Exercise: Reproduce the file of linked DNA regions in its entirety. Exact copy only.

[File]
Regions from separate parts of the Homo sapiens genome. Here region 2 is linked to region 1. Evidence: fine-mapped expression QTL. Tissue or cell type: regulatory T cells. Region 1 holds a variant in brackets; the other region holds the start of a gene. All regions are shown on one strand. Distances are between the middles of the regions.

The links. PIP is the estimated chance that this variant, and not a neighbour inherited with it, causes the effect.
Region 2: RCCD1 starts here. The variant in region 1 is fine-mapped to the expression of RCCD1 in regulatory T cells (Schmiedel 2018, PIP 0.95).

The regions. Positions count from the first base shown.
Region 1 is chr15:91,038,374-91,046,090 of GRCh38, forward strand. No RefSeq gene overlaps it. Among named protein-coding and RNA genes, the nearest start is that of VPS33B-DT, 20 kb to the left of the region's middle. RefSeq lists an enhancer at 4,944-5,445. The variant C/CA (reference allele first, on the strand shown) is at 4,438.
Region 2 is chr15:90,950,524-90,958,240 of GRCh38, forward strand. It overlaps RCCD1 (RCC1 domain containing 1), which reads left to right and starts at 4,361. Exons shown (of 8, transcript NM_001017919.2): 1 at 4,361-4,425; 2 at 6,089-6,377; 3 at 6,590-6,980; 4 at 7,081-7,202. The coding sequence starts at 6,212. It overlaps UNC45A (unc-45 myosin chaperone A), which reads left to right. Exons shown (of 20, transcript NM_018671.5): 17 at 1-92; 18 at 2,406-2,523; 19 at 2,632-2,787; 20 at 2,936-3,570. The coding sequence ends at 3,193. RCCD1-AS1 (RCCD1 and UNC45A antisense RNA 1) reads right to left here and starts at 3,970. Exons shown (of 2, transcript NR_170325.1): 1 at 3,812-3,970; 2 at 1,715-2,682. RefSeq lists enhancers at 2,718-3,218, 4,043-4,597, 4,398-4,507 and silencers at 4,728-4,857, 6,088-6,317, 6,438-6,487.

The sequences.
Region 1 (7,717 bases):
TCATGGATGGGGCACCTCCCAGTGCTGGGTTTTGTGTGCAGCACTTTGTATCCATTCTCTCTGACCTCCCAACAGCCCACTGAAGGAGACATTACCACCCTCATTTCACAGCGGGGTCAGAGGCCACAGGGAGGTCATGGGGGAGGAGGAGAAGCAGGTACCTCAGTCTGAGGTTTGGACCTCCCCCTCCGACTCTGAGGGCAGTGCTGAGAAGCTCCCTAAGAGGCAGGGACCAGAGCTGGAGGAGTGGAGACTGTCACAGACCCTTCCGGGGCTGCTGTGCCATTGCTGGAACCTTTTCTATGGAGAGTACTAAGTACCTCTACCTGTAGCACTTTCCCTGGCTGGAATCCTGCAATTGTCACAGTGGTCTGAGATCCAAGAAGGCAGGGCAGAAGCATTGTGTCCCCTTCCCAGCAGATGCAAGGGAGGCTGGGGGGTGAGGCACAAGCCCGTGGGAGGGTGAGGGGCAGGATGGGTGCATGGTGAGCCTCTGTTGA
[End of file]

Regions from separate parts of the Homo sapiens genome. Here region 2 is linked to region 1. Evidence: fine-mapped expression QTL. Tissue or cell type: regulatory T cells. Region 1 holds a variant in brackets; the other region holds the start of a gene. All regions are shown on one strand. Distances are between the middles of the regions.

The links. PIP is the estimated chance that this variant, and not a neighbour inherited with it, causes the effect.
Region 2: RCCD1 starts here. The variant in region 1 is fine-mapped to the expression of RCCD1 in regulatory T cells (Schmiedel 2018, PIP 0.95).

The regions. Positions count from the first base shown.
Region 1 is chr15:91,038,374-91,046,090 of GRCh38, forward strand. No RefSeq gene overlaps it. Among named protein-coding and RNA genes, the nearest start is that of VPS33B-DT, 20 kb to the left of the region's middle. RefSeq lists an enhancer at 4,944-5,445. The variant C/CA (reference allele first, on the strand shown) is at 4,438.
Region 2 is chr15:90,950,524-90,958,240 of GRCh38, forward strand. It overlaps RCCD1 (RCC1 domain containing 1), which reads left to right and starts at 4,361. Exons shown (of 8, transcript NM_001017919.2): 1 at 4,361-4,425; 2 at 6,089-6,377; 3 at 6,590-6,980; 4 at 7,081-7,202. The coding sequence starts at 6,212. It overlaps UNC45A (unc-45 myosin chaperone A), which reads left to right. Exons shown (of 20, transcript NM_018671.5): 17 at 1-92; 18 at 2,406-2,523; 19 at 2,632-2,787; 20 at 2,936-3,570. The coding sequence ends at 3,193. RCCD1-AS1 (RCCD1 and UNC45A antisense RNA 1) reads right to left here and starts at 3,970. Exons shown (of 2, transcript NR_170325.1): 1 at 3,812-3,970; 2 at 1,715-2,682. RefSeq lists enhancers at 2,718-3,218, 4,043-4,597, 4,398-4,507 and silencers at 4,728-4,857, 6,088-6,317, 6,438-6,487.

The sequences.
Region 1 (7,717 bases):
TCATGGATGGGGCACCTCCCAGTGCTGGGTTTTGTGTGCAGCACTTTGTATCCATTCTCTCTGACCTCCCAACAGCCCACTGAAGGAGACATTACCACCCTCATTTCACAGCGGGGTCAGAGGCCACAGGGAGGTCATGGGGGAGGAGGAGAAGCAGGTACCTCAGTCTGAGGTTTGGACCTCCCCCTCCGACTCTGAGGGCAGTGCTGAGAAGCTCCCTAAGAGGCAGGGACCAGAGCTGGAGGAGTGGAGACTGTCACAGACCCTTCCGGGGCTGCTGTGCCATTGCTGGAACCTTTTCTATGGAGAGTACTAAGTACCTCTACCTGTAGCACTTTCCCTGGCTGGAATCCTGCAATTGTCACAGTGGTCTGAGATCCAAGAAGGCAGGGCAGAAGCATTGTGTCCCCTTCCCAGCAGATGCAAGGGAGGCTGGGGGGTGAGGCACAAGCCCGTGGGAGGGTGAGGGGCAGGATGGGTGCATGGTGAGCCTCTGTTGA